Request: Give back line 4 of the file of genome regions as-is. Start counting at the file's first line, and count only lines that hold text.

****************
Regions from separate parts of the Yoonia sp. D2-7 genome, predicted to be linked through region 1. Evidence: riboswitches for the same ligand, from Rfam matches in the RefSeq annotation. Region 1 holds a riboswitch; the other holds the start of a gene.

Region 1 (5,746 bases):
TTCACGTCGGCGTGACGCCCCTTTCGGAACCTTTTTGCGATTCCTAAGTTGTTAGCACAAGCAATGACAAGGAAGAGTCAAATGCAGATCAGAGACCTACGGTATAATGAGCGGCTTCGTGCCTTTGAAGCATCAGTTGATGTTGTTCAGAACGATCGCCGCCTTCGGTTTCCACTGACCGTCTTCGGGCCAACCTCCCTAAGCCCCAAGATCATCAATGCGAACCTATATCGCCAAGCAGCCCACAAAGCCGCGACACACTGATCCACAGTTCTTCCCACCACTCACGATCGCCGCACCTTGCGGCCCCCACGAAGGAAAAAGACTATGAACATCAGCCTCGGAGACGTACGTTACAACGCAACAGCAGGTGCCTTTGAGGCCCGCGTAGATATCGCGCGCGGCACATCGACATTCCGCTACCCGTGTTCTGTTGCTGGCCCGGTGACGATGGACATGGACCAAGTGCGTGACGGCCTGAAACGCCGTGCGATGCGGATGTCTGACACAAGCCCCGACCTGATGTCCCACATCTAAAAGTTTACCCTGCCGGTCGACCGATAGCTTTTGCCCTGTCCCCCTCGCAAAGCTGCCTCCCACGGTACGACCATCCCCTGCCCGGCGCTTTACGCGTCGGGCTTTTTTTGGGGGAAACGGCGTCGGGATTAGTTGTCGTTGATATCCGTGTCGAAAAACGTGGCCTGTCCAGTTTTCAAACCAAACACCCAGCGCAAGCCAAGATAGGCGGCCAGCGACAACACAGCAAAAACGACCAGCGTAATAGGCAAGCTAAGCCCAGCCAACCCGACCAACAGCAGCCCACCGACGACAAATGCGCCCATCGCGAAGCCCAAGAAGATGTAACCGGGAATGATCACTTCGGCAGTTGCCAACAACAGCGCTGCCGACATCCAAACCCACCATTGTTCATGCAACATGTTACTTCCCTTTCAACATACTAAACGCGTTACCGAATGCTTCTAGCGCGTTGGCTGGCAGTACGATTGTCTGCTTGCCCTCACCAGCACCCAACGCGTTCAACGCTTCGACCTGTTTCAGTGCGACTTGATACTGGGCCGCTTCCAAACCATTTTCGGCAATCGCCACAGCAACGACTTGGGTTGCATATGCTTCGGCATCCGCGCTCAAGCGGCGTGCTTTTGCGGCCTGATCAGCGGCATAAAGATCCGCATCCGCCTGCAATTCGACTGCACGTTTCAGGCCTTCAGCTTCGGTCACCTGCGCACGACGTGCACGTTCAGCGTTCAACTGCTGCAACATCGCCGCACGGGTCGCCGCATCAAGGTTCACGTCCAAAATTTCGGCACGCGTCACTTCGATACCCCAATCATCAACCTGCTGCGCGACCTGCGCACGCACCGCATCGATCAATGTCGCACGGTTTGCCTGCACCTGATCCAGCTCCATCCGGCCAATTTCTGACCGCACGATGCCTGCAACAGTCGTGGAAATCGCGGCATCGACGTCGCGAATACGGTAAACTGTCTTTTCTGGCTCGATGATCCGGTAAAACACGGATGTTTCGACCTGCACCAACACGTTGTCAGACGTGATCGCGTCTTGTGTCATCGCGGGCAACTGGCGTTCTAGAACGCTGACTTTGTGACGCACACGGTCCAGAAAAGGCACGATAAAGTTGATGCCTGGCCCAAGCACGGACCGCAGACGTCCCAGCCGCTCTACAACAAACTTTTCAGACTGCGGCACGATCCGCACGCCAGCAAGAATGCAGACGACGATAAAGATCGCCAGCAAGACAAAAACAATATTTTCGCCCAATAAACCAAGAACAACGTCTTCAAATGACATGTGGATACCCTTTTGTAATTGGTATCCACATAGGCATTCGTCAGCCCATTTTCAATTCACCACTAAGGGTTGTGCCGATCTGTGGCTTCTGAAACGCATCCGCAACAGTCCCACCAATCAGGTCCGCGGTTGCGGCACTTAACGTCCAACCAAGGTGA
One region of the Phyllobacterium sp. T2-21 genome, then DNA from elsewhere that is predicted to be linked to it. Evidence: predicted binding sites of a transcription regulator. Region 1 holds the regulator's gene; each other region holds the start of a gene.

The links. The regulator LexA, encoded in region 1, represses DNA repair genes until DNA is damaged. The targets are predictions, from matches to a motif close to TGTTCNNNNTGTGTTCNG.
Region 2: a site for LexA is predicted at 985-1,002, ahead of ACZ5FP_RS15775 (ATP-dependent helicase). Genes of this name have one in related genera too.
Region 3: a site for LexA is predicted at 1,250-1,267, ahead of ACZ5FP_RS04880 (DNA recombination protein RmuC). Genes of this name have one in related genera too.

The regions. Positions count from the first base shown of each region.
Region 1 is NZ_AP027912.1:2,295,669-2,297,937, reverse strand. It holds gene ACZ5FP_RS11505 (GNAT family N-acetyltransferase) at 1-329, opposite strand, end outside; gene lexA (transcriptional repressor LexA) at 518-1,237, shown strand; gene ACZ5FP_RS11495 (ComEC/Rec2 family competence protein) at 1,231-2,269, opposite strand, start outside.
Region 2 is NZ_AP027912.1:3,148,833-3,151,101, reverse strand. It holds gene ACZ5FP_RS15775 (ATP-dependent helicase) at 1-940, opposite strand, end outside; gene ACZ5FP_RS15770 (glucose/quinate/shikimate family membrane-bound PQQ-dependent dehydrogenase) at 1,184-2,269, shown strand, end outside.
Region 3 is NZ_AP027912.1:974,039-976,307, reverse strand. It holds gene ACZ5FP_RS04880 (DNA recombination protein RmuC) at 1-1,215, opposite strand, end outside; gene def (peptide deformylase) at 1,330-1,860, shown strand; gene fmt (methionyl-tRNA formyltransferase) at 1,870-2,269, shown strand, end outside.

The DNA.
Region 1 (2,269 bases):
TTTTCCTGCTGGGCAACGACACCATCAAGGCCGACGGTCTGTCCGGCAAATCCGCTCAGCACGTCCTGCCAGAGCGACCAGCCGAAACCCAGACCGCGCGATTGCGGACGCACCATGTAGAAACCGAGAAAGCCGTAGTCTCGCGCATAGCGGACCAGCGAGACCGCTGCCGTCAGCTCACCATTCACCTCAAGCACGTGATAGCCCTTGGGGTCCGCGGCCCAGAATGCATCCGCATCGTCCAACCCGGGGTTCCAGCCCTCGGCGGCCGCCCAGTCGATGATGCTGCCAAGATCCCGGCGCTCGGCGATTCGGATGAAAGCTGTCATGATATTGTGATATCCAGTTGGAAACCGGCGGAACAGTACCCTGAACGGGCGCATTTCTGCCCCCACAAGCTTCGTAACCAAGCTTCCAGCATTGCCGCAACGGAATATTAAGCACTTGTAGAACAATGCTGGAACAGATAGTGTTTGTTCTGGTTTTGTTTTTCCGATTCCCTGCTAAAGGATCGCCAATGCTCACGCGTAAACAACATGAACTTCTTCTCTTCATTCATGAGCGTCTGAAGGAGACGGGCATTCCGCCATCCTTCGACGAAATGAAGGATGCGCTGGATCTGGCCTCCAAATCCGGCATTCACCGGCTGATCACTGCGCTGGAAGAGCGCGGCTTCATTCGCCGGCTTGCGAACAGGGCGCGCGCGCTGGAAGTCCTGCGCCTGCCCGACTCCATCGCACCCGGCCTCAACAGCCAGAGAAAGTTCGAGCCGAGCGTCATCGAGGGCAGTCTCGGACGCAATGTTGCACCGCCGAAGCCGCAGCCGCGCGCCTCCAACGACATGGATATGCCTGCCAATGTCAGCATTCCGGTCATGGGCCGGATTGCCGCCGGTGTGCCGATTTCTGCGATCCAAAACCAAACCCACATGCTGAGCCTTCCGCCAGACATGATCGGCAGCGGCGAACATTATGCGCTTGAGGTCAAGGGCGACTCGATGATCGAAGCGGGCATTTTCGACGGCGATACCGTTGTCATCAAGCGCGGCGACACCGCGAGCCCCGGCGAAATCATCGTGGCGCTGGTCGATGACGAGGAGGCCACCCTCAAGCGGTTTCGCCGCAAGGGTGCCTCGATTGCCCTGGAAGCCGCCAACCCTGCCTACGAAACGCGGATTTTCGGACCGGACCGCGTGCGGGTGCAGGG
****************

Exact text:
One region of the Phyllobacterium sp. T2-21 genome, then DNA from elsewhere that is predicted to be linked to it. Evidence: predicted binding sites of a transcription regulator. Region 1 holds the regulator's gene; each other region holds the start of a gene.